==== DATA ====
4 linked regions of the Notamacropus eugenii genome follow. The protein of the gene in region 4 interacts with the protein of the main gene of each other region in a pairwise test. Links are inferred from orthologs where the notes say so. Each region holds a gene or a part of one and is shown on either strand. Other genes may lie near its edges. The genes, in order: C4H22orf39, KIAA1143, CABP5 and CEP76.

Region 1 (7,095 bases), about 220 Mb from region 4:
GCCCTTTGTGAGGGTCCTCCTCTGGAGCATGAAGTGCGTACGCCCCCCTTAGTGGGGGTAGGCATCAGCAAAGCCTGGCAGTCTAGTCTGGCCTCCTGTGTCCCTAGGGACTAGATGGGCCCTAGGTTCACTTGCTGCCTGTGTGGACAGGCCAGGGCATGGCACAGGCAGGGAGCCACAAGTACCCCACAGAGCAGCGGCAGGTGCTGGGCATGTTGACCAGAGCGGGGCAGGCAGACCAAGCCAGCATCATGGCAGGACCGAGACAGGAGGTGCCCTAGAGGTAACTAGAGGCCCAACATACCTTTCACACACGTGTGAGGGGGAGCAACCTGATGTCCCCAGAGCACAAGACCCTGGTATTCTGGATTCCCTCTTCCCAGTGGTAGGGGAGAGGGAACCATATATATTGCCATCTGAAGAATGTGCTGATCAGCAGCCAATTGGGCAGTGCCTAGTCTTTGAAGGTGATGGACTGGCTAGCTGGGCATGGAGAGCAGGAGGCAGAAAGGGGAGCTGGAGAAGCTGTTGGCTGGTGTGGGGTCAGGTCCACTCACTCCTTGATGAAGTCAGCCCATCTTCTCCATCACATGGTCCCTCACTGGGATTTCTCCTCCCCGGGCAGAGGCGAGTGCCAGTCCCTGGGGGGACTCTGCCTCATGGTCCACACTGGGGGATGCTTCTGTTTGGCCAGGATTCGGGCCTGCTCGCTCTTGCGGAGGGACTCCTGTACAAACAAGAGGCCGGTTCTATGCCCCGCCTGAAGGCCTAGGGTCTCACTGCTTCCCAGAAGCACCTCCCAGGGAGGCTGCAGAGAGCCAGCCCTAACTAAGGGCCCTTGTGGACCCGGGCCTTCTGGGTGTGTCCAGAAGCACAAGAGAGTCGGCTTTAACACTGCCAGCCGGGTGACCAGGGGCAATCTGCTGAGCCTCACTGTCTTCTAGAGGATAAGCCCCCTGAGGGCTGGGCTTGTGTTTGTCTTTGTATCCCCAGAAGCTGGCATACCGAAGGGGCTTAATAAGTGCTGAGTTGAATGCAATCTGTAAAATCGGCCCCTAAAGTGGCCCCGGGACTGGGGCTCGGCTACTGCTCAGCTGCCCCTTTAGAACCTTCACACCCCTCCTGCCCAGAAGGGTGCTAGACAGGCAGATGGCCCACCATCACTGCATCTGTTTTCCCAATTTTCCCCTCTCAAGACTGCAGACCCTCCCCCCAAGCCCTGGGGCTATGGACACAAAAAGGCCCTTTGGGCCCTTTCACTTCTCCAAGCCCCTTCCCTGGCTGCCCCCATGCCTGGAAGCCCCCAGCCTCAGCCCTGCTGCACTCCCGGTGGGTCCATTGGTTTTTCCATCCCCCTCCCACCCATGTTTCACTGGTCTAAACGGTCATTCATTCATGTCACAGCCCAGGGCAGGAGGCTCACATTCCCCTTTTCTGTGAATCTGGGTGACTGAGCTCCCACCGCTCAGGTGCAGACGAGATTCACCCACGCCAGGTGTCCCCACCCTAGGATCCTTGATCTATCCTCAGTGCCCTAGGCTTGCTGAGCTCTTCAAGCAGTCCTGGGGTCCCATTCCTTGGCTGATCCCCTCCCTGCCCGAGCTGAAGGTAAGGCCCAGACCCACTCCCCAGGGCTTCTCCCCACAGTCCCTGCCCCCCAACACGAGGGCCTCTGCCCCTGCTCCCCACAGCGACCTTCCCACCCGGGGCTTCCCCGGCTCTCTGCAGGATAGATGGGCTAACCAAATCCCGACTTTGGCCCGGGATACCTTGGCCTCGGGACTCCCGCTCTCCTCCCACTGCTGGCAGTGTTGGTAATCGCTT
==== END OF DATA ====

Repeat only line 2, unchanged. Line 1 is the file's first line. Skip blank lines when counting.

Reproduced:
Region 1 (7,095 bases), about 220 Mb from region 4: